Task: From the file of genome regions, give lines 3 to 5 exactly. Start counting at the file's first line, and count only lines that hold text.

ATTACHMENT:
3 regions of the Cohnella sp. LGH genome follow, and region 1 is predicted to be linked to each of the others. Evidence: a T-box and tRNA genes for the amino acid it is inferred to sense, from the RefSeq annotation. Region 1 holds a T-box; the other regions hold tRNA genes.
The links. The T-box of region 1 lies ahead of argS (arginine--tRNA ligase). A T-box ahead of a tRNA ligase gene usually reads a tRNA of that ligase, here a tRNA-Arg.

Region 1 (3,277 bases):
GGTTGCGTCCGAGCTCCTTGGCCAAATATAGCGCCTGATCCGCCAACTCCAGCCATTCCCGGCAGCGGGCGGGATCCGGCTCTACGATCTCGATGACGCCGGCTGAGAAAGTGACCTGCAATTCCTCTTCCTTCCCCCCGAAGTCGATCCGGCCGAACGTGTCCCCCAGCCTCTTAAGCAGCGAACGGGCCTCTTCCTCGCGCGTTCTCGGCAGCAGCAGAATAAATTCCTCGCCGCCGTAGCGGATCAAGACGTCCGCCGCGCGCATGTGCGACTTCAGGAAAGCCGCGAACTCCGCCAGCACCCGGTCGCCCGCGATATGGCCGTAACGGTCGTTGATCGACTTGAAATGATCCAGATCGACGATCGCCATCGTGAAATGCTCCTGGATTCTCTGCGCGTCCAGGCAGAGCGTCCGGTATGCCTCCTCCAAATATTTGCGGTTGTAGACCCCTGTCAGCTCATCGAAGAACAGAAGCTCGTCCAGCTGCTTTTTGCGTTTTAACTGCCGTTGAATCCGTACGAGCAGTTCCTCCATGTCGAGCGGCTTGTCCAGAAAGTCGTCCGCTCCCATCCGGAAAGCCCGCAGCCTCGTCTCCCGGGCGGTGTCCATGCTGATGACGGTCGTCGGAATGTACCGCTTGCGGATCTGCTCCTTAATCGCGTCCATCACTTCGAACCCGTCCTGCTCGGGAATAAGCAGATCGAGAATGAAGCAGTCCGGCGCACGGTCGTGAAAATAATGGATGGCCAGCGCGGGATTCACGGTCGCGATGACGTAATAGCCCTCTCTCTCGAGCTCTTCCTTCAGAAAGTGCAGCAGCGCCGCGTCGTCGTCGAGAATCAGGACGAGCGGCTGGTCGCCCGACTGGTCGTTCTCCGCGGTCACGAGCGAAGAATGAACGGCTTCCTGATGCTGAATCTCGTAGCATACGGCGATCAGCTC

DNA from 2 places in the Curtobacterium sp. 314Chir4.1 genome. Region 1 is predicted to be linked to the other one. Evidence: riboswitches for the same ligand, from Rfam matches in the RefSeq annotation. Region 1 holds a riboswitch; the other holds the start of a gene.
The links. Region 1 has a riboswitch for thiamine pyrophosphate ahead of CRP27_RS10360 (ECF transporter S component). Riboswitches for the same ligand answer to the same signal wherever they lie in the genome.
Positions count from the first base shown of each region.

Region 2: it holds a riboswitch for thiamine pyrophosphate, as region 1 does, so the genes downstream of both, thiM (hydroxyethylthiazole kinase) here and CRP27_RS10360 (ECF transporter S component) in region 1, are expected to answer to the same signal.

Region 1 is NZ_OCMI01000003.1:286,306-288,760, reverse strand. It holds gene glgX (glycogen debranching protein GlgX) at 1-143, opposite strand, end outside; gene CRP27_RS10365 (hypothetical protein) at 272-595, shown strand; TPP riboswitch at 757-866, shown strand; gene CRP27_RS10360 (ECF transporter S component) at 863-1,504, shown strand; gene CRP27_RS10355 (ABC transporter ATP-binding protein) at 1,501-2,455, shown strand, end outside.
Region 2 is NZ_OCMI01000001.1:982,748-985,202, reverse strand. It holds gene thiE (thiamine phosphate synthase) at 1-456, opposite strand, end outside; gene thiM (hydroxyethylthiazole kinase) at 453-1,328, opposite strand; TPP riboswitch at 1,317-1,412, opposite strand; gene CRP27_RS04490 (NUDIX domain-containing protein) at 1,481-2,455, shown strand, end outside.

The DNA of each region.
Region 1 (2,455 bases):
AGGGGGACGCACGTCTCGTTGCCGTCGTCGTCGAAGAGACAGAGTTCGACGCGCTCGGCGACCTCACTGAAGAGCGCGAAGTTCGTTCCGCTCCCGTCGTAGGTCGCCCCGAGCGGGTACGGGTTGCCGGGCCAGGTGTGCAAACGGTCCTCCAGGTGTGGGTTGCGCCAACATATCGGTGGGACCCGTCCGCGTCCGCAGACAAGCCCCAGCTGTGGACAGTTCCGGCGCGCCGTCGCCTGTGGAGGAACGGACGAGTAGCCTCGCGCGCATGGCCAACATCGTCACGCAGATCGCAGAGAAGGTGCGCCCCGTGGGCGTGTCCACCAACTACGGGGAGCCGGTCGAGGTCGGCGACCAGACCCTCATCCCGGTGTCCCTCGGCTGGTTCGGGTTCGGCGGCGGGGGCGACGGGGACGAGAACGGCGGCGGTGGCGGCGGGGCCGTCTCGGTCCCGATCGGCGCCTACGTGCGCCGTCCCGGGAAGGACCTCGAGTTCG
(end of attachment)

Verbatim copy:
Region 1 (3,277 bases):
GGTTGCGTCCGAGCTCCTTGGCCAAATATAGCGCCTGATCCGCCAACTCCAGCCATTCCCGGCAGCGGGCGGGATCCGGCTCTACGATCTCGATGACGCCGGCTGAGAAAGTGACCTGCAATTCCTCTTCCTTCCCCCCGAAGTCGATCCGGCCGAACGTGTCCCCCAGCCTCTTAAGCAGCGAACGGGCCTCTTCCTCGCGCGTTCTCGGCAGCAGCAGAATAAATTCCTCGCCGCCGTAGCGGATCAAGACGTCCGCCGCGCGCATGTGCGACTTCAGGAAAGCCGCGAACTCCGCCAGCACCCGGTCGCCCGCGATATGGCCGTAACGGTCGTTGATCGACTTGAAATGATCCAGATCGACGATCGCCATCGTGAAATGCTCCTGGATTCTCTGCGCGTCCAGGCAGAGCGTCCGGTATGCCTCCTCCAAATATTTGCGGTTGTAGACCCCTGTCAGCTCATCGAAGAACAGAAGCTCGTCCAGCTGCTTTTTGCGTTTTAACTGCCGTTGAATCCGTACGAGCAGTTCCTCCATGTCGAGCGGCTTGTCCAGAAAGTCGTCCGCTCCCATCCGGAAAGCCCGCAGCCTCGTCTCCCGGGCGGTGTCCATGCTGATGACGGTCGTCGGAATGTACCGCTTGCGGATCTGCTCCTTAATCGCGTCCATCACTTCGAACCCGTCCTGCTCGGGAATAAGCAGATCGAGAATGAAGCAGTCCGGCGCACGGTCGTGAAAATAATGGATGGCCAGCGCGGGATTCACGGTCGCGATGACGTAATAGCCCTCTCTCTCGAGCTCTTCCTTCAGAAAGTGCAGCAGCGCCGCGTCGTCGTCGAGAATCAGGACGAGCGGCTGGTCGCCCGACTGGTCGTTCTCCGCGGTCACGAGCGAAGAATGAACGGCTTCCTGATGCTGAATCTCGTAGCATACGGCGATCAGCTC

DNA from 2 places in the Curtobacterium sp. 314Chir4.1 genome. Region 1 is predicted to be linked to the other one. Evidence: riboswitches for the same ligand, from Rfam matches in the RefSeq annotation. Region 1 holds a riboswitch; the other holds the start of a gene.